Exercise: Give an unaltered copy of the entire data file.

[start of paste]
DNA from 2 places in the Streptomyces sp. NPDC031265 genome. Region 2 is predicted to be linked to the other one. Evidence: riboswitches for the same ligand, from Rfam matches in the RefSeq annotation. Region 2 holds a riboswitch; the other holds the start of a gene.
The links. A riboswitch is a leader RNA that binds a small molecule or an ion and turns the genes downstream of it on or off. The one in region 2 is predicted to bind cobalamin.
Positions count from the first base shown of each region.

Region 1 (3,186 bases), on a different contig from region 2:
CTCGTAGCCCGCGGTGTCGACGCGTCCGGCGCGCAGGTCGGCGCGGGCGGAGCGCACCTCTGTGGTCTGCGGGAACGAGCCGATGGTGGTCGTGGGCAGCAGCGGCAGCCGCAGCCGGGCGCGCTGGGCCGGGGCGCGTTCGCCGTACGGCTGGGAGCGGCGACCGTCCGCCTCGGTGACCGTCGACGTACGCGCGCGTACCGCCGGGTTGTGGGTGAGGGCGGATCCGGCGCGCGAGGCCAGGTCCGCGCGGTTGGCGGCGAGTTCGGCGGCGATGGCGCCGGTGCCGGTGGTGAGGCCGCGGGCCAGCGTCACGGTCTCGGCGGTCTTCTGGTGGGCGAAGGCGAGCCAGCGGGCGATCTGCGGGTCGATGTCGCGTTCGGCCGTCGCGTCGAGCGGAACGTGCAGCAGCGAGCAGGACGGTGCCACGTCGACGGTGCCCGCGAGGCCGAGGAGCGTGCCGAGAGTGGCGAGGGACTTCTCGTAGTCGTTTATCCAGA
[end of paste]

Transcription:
DNA from 2 places in the Streptomyces sp. NPDC031265 genome. Region 2 is predicted to be linked to the other one. Evidence: riboswitches for the same ligand, from Rfam matches in the RefSeq annotation. Region 2 holds a riboswitch; the other holds the start of a gene.
The links. A riboswitch is a leader RNA that binds a small molecule or an ion and turns the genes downstream of it on or off. The one in region 2 is predicted to bind cobalamin.
Positions count from the first base shown of each region.

Region 1 (3,186 bases), on a different contig from region 2:
CTCGTAGCCCGCGGTGTCGACGCGTCCGGCGCGCAGGTCGGCGCGGGCGGAGCGCACCTCTGTGGTCTGCGGGAACGAGCCGATGGTGGTCGTGGGCAGCAGCGGCAGCCGCAGCCGGGCGCGCTGGGCCGGGGCGCGTTCGCCGTACGGCTGGGAGCGGCGACCGTCCGCCTCGGTGACCGTCGACGTACGCGCGCGTACCGCCGGGTTGTGGGTGAGGGCGGATCCGGCGCGCGAGGCCAGGTCCGCGCGGTTGGCGGCGAGTTCGGCGGCGATGGCGCCGGTGCCGGTGGTGAGGCCGCGGGCCAGCGTCACGGTCTCGGCGGTCTTCTGGTGGGCGAAGGCGAGCCAGCGGGCGATCTGCGGGTCGATGTCGCGTTCGGCCGTCGCGTCGAGCGGAACGTGCAGCAGCGAGCAGGACGGTGCCACGTCGACGGTGCCCGCGAGGCCGAGGAGCGTGCCGAGAGTGGCGAGGGACTTCTCGTAGTCGTTTATCCAGA